The Tempest, Steampunked was staged at Sidetrack Theatre in Marrickville, Sydney, in 2012. It was a project entirely driven by Director John Galea, who saw a perfect fit between Shakespeare’s fantastical setting and the artists of Sydney’s Steampunk subculture.
Subcultures are created when individuals who share a passion find their way to each other. They create a space where something that might be unknown or strange to others is the norm. Members of a subculture will have their own rules and rituals, and ways of communicating. It brings them together and it sets them apart. Steampunk is a subculture that is unusual, perhaps even unique, in that its participants have been brought together through love not of an activity, but of an aesthetic. Simply put, it is ‘Victorian futurism’; that is, it replicates or expands on ideas the nineteenth century, the era of steam power, had about how a highly technologised future would look. This means brass and cogs more than plastic and wires. It also means bowler hats and extravagant corsetry and pilot’s goggles and veiled hats. And ray-guns that look like bazookas.
Being so rooted in design, steampunk is especially attractive to artists. If you are a costumier, a jeweller or a graphic novelist you are given unlimited scope within stimulating but reasonably specific parameters. So it might occur to an enterprising director of vision but limited means that people who lavish all this skill on a hobby are going to be in a position to help forge production values that leap beyond the usual co-op possibilities.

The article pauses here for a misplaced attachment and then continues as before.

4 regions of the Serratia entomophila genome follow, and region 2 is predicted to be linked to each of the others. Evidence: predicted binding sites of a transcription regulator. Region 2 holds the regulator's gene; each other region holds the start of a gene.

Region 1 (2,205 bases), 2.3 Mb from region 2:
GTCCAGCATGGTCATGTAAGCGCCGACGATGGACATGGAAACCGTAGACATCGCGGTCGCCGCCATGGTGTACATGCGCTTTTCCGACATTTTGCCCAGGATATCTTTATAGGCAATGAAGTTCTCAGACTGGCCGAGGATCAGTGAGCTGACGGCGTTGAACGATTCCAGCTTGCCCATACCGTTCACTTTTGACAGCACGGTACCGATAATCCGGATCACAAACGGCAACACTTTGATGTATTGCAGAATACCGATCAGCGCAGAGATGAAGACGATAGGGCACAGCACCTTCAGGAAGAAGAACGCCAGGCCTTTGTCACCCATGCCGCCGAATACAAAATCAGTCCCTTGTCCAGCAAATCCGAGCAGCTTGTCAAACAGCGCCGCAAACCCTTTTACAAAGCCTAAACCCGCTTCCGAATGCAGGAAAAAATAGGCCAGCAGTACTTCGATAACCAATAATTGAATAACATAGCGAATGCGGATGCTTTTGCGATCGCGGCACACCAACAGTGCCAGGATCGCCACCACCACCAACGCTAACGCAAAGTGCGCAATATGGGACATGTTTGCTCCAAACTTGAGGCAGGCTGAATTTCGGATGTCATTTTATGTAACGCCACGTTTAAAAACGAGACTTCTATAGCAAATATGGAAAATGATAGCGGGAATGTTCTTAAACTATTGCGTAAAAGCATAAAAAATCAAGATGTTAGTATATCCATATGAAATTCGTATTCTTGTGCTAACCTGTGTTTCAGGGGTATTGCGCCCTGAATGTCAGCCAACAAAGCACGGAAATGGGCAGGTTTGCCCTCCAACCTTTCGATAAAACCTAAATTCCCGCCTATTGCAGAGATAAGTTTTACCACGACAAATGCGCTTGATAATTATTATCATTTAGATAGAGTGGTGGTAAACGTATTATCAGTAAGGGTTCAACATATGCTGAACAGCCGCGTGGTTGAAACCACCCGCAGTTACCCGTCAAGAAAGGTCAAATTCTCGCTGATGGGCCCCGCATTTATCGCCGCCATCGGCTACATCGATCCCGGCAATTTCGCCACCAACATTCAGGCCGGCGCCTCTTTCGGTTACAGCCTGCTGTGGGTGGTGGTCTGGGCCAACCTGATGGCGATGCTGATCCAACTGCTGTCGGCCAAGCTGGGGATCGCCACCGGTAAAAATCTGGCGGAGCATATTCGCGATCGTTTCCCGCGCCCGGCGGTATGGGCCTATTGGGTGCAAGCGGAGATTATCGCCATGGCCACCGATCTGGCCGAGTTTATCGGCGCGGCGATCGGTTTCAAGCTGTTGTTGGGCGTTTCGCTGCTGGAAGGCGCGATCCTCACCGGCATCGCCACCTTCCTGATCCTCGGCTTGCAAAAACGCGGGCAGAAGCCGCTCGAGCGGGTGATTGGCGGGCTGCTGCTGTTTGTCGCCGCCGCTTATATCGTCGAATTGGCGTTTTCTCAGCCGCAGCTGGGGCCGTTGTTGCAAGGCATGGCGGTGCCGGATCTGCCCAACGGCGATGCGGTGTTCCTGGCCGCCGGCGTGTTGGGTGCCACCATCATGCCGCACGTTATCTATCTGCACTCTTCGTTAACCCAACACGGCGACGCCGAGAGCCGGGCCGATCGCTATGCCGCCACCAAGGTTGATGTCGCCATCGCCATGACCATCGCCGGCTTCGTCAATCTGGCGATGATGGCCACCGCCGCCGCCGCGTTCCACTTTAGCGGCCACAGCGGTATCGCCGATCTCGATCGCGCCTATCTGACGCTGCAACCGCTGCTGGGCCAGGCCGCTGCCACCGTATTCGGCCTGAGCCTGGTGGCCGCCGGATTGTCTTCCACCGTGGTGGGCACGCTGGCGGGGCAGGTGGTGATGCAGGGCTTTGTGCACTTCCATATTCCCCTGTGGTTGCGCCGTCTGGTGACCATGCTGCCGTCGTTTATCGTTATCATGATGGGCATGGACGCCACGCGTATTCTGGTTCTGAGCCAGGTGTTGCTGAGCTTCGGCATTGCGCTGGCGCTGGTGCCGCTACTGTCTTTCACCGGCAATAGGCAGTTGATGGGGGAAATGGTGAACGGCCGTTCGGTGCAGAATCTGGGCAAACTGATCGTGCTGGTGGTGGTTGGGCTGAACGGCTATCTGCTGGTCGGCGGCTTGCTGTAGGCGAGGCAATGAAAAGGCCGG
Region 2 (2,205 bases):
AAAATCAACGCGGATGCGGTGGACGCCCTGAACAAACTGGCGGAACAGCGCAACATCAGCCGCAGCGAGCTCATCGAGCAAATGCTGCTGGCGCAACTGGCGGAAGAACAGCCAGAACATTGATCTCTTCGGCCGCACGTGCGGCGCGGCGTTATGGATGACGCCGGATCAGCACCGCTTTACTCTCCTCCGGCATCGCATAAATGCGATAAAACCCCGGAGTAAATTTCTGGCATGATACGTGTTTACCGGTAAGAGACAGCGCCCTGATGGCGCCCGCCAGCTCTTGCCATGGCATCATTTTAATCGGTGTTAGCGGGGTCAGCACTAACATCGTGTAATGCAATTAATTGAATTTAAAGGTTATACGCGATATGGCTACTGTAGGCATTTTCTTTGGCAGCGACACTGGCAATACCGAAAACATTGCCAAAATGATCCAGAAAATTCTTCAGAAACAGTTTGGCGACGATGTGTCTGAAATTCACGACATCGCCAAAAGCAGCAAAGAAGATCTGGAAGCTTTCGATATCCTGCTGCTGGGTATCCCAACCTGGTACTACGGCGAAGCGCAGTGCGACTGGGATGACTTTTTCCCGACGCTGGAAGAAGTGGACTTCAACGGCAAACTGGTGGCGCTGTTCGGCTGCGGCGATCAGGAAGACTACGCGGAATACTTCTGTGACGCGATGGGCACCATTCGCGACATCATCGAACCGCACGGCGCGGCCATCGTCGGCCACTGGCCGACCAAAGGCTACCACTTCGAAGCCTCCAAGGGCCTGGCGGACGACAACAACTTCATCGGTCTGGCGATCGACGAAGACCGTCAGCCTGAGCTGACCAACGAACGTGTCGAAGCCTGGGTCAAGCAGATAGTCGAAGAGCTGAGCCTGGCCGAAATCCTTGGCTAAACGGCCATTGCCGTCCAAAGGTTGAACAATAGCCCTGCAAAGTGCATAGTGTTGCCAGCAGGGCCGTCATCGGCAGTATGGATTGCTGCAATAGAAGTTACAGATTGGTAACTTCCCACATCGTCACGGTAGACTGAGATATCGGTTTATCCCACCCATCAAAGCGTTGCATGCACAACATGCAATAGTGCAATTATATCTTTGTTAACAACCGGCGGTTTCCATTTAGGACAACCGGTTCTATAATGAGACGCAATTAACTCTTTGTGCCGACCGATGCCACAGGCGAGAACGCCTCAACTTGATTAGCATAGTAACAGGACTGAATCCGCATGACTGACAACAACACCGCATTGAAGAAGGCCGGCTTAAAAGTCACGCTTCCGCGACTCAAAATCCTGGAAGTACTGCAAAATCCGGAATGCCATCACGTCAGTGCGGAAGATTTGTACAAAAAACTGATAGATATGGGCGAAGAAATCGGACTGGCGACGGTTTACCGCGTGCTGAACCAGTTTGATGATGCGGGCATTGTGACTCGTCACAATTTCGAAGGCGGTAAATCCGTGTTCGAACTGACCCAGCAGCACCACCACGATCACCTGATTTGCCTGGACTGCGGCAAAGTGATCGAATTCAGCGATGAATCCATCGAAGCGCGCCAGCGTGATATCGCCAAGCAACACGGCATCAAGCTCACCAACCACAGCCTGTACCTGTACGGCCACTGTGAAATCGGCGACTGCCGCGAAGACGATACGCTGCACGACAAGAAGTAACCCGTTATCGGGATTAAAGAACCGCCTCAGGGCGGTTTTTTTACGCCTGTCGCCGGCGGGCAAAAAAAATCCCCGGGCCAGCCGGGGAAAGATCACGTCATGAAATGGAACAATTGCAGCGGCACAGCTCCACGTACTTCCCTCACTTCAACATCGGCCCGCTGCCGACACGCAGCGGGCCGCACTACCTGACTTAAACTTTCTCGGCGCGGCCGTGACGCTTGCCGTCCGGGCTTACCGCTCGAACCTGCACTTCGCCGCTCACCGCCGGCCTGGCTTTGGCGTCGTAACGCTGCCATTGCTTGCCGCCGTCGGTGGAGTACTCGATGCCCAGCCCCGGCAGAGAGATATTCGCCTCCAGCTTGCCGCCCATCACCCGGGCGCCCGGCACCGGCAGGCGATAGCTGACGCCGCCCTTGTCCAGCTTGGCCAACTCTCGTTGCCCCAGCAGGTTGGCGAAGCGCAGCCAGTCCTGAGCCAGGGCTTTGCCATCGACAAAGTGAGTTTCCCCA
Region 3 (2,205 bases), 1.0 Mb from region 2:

But why is this a fit for The Tempest, in particular? Apart from the instant freedom afforded by the fantasy setting, John saw this play’s “humanist misanthrope” protagonist as an alter-ego of steampunk idol Nikola Tesla – a man who loved wisdom, creativity and humankind, but struggled to relate to individuals. Dominic McDonald’s Prospero was re-imagined here in a makeshift lab full of electrical experiments and quirky inventions that kept him in touch, at the right level of distance, from all that was going on within his isolated domain.
I am posting about this now because film of the full production is now available on Vimeo, with free access, which is a wonderful opportunity for fans of the play. The usual caveats apply about stage productions watched on video, but it’s properly edited and not fixed camera, so it translates better than most. I highly recommend it as an education resource, not only for the fine delivery of the text, but as a way to show students how Shakespeare can be thrown into all kinds of settings the playwright could not have anticipated, and yet still make sense. Make even more sense, in fact.
I was the Dramaturg on this production. It was such a pleasure to work in a situation where the quality of what was being produced was so high. This wasn’t empty showiness, great care was taken with the transmission of the text. I have been to many shows which were funded much more extravagantly and yet showed nothing like the same level of clarity or artistry.
To get a fuller sense of the ideas behind the concept and the connections the Director was making, here is a conversation I had with John about steampunk in general and this production in particular:
The magnificent costumes were by Elizabeth Ellwell-Cook, and the giant mechanical iris, and much of the gadgetry were created by Karl Cook. Images above also courtesy of Bess and Karl. You can find them at Cote & Cutler.